The millennials have now even put Costco in peril

See how happy this Costco shopper is? (Photo: Steve Russell/Toronto Star via Getty Images)
See how happy this Costco shopper is? (Photo: Steve Russell/Toronto Star via Getty Images)

As a certified “old,” it boggles our mind why anyone wouldn’t want to add regularly scheduled trips to Costco to their shopping itinerary. What’s not to love: The free samples in every aisle? The vast quantities of necessary products like toilet paper and Nutella? The delicious hot dogs and giant pieces of pizza in the snack bar? The reasonably priced clothing that possibly could be considered fashionable if you squint hard enough?


But all that retail splendor is not enough for the young people, who would prefer to order their toilet paper and Nutella online, thanks. A Washington Post article titled “Will millennials kill Costco?” notes that “as more of Americans’ buying shifts online, some retail analysts say warehouse clubs may largely be left behind.” Apparently, more (younger) people opt for ordering from services like Boxed and Amazon Prime over leaving their homes.

Part of this is Costco’s own fault, as research analyst Sucharita Mulpuru tells the Post: “The core club customer is older: It’s generally someone with a family and a house… Costco has been one of the least digitally forward companies out there. This segment has had its head in the sand when it comes to competing with Amazon.”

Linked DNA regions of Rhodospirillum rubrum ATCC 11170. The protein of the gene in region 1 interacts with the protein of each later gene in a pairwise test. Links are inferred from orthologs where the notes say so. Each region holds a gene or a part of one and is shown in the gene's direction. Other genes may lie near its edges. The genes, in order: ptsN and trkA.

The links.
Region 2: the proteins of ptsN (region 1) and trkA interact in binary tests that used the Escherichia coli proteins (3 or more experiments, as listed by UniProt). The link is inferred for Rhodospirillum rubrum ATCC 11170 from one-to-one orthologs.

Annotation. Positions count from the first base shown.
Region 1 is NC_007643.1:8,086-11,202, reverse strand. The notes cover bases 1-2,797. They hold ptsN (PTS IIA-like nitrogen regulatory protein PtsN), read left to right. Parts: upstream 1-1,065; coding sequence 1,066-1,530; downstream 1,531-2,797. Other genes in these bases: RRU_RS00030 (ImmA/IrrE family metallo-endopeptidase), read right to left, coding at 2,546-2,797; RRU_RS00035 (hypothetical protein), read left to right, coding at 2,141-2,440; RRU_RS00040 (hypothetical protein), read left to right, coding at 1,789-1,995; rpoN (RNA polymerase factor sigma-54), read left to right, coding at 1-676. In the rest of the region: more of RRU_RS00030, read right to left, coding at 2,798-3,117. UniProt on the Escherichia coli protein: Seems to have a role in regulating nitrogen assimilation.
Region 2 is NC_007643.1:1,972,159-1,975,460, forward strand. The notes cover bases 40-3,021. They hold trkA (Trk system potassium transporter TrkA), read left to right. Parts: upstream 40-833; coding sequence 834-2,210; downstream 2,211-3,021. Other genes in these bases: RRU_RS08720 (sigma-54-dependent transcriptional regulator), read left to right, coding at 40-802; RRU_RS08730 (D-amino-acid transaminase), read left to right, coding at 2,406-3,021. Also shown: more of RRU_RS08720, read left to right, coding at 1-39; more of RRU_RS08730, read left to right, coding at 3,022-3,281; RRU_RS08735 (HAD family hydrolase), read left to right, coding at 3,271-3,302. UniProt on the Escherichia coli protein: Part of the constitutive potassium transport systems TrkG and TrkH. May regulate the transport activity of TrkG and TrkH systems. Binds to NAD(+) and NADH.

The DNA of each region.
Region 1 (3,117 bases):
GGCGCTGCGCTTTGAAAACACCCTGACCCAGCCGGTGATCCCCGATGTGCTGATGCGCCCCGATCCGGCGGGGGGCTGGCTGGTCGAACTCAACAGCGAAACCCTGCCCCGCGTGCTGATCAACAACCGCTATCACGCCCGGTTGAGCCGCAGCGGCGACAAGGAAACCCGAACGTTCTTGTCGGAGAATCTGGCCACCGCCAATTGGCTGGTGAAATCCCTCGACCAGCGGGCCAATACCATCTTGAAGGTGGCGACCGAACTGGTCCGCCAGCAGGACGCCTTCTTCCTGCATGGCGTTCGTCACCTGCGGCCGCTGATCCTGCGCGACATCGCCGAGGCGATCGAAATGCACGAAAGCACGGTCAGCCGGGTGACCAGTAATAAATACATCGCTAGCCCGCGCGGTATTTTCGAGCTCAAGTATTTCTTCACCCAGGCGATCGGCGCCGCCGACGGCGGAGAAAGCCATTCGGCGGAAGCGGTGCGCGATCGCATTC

The Costco demographic is not a surprise to any box-store member that receives the Costco Connection magazine, with covers that usually feature Boomer- and Gen X-friendly celeb heroes like hockey legend Wayne Gretzky and astronaut Scott Kelly over anyone for the under-thirties. Also, practicality comes into play: Twentysomethings are more likely to live in apartments or condos than houses with room for that giant pack of 20 rolls of paper towels. And apparently, they are more inclined to spend their weekends doing things other than hanging out trolling for samples at the big-box store.

That retail shift has taken its toll, as “Warehouse clubs and supercenters cut an average of 2,500 jobs each month in 2017, reversing a longtime trend of steady growth, according to a Washington Post analysis of Labor Department data.” Walmart also recently announced the closing of 63 Sam’s Club stores. After all, as Malpuru points out, “Retail is a zero-sum game: As consumers shop more at one company, they’ll shop less at another.” Look, millennials, just try the pizza and the affordable leggings before logging on to Amazon Prime again, okay?

Gwen Ihnat is the Editorial Coordinator for The A.V. Club.



We live in an apartment. Granted a two-bedroom but it’s not huge. I’m all in on Costco. No, you can’t do ALL your shopping there (we don’t eat tomatoes fast enough to devour a whole bin before they go bad), but c’mon “millennials”... the bulk booze (name brands, not just “Kirkland”) is cheap, you can just get large quantities of staples (we can do a lot with canned, diced tomatoes and black beans, so why not buy an 8-pack of either or both), or chicken thighs, etc. Olive oil, a big jar of minced garlic, that all gets used on an almost daily basis. And yeah, I’ve bought clothes there - a pack of t-shirt, maybe a basic plaid shirt to knock around in. For a lot of things, it beats Whole Foods or TJs.

But I also realize theyre not always convenient for folks who don’t have a car, as most of the ones I’ve been to are on the outskirts.